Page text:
Let me see if I have this right: I am looking for an IT job with a certain skill set. There could be dozens, hundredds or even thousands of potential employers in my area (let alone if I'd relocate) who might have need of me and my skill set. Now, I post a resume Dice, Monster, etc., which provides a central place where such an employer can it and contact me if they like what they see. Sure, the employer has to pay something, but they also have a potentially large pool in which to look and the site's search tools should narrow the list of possibles to a reasonable number. The TWIT way requires me to find out who each of these potential employers is, the TWIT account/user name/bird call that it users for IT jobs, or maybe just jobs in general, and start monitoring it to see if something pertinent comes along. Please, in small, simple words that have been in use in standard English for more than 30 minutes, explain how this is better for either me or the potential employer. Thanks!

mark.giblin
mark.giblin

And I hope those job boards sue twitter for loss of business. Its fine in concept but treading on the toes of established businesses IMHO is a definate no no and to say that I would NEVER use twitter means that I will never use Twitter, so companys using it as a rewcruitment tool can go twit off elsewhere. Like facebook, I have an account that is set up just to allow me to humor people who pester me to look at their profiles. I never use it nor will I ever part with information above the bare minimum. These social networking tools as they are called are more guff than worth and fact that these sites are not good ar retention makes the use of social networking a lame assed idea to start with.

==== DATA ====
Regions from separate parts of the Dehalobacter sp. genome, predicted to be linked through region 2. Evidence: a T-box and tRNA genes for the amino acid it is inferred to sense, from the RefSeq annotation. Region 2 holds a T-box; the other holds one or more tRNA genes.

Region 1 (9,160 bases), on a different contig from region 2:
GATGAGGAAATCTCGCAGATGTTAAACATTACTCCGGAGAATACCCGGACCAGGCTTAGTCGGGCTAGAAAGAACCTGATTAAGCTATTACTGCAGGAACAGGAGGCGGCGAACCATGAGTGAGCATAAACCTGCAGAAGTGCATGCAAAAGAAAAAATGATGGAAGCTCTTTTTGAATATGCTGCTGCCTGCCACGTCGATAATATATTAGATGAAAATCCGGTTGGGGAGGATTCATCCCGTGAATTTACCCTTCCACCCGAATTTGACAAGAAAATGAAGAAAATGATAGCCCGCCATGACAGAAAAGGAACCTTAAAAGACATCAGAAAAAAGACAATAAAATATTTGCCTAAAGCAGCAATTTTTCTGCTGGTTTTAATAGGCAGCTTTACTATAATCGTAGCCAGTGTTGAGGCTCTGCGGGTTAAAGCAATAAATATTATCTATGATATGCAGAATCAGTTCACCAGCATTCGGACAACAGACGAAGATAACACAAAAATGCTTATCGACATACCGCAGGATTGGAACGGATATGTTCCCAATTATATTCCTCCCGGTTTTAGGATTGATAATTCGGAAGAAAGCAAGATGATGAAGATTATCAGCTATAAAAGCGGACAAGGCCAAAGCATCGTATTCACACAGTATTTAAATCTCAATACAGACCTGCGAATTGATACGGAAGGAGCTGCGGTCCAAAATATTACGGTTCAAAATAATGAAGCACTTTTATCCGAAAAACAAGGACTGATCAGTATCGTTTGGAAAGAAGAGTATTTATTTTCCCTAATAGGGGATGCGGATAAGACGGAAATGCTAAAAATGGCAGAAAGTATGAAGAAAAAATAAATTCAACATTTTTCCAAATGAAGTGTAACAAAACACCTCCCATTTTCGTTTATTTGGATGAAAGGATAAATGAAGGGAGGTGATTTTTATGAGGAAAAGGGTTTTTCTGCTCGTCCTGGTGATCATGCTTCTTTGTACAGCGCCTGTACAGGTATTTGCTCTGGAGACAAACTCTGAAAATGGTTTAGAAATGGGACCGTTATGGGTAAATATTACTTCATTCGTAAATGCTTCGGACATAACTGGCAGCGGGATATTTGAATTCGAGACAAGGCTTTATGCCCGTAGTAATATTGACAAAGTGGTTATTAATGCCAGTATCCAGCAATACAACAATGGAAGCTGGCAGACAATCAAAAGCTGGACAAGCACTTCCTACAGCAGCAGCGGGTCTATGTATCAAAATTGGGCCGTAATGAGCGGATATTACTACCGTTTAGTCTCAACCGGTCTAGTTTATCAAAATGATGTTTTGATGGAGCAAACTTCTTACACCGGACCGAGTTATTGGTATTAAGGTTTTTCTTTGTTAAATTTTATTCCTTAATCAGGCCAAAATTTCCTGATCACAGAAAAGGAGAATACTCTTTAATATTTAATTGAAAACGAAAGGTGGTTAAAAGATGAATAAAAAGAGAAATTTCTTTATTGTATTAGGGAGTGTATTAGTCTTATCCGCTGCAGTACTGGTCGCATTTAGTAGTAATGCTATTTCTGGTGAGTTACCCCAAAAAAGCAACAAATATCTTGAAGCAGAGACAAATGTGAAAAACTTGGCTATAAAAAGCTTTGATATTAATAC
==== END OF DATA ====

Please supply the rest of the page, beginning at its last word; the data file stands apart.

harrylal
harrylal

This is a toy for people who cannot spell and who have a short attention span to boot (kind of like a humming bird flitting from one flower to another). It would be great for teens to find their first job at McDonalds or Burger King. I would never take any company who recruits using twitter as a serious career opportunity.

Jango7777
Jango7777

Please. Organic, never heard of the company. Is that a role model for other companies to follow? Every comment here except one don't like the idea.

Gerry Crispin
Gerry Crispin

Nice job. Several firms have created a widget that aggregates the firm's recruiter tweets and then embeds it [the widget] into their career site and fanbook page. Kind of a real-time job roll of hot jobs. Links back to the jobs and to the recruiters working on the jobs create the pipeline.

larry814
larry814

If you are trying to employ someone who will be on Twitter all day or texting their friends then using Twitter to recruit would be perfect. However if you are looking for someone to get some work done for you, you should probably look elsewhere.